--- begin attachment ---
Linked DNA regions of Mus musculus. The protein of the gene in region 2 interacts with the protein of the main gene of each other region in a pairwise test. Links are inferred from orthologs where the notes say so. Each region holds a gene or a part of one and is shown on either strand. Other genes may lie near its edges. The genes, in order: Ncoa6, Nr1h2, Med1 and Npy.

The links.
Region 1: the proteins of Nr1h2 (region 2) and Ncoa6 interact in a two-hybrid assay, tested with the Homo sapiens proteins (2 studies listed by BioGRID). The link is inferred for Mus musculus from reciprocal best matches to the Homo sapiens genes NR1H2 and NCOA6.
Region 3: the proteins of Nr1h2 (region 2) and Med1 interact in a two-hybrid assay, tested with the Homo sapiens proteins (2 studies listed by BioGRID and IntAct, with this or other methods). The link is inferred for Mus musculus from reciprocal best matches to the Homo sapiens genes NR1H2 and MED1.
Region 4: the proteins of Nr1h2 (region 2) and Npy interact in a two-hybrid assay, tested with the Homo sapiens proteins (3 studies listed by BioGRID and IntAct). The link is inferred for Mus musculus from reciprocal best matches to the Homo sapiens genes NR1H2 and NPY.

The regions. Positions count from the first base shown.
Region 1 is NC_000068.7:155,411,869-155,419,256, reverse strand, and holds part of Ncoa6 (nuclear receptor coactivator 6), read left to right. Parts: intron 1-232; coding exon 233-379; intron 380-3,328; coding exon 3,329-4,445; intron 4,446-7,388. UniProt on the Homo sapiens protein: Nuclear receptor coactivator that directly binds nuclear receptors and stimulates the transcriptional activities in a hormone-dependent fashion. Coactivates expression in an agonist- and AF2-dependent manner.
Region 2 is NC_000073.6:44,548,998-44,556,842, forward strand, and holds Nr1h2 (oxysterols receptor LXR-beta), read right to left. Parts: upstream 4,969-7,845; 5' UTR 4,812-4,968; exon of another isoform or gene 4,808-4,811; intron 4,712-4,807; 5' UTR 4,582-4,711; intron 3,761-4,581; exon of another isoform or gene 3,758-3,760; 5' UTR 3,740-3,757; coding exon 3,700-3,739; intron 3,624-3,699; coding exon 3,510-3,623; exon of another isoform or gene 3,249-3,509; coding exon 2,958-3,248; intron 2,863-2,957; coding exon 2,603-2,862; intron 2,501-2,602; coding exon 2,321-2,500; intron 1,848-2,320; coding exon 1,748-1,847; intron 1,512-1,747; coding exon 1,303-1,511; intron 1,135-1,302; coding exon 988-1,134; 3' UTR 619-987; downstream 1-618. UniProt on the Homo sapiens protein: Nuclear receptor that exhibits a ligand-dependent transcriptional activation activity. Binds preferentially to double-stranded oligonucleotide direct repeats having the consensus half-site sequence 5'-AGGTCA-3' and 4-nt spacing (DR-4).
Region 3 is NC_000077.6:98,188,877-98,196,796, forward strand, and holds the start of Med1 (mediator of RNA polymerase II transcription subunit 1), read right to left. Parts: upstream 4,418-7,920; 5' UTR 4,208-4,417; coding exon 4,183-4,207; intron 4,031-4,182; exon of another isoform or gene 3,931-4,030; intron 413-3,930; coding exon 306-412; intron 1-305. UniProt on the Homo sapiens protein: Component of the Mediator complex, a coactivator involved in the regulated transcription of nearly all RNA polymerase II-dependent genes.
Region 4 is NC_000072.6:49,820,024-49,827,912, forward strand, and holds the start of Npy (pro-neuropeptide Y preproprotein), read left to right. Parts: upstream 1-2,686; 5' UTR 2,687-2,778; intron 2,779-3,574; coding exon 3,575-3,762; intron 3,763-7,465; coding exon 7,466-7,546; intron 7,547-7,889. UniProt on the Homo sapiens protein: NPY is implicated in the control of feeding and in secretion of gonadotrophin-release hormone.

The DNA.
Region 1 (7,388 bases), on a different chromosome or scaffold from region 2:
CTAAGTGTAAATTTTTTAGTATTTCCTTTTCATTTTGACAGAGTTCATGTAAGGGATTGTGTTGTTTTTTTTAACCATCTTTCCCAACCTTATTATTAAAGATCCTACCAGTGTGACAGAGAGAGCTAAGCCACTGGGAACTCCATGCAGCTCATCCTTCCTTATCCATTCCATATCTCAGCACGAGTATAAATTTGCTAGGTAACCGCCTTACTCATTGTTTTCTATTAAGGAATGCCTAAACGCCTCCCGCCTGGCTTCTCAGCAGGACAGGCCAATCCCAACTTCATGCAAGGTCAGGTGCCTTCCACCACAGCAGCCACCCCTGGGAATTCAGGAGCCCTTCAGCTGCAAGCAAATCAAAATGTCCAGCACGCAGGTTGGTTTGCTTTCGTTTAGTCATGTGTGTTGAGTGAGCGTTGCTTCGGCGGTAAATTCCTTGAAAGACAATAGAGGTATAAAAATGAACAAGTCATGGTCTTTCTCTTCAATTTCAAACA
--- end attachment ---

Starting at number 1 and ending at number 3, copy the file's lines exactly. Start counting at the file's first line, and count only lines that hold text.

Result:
Linked DNA regions of Mus musculus. The protein of the gene in region 2 interacts with the protein of the main gene of each other region in a pairwise test. Links are inferred from orthologs where the notes say so. Each region holds a gene or a part of one and is shown on either strand. Other genes may lie near its edges. The genes, in order: Ncoa6, Nr1h2, Med1 and Npy.

The links.
Region 1: the proteins of Nr1h2 (region 2) and Ncoa6 interact in a two-hybrid assay, tested with the Homo sapiens proteins (2 studies listed by BioGRID). The link is inferred for Mus musculus from reciprocal best matches to the Homo sapiens genes NR1H2 and NCOA6.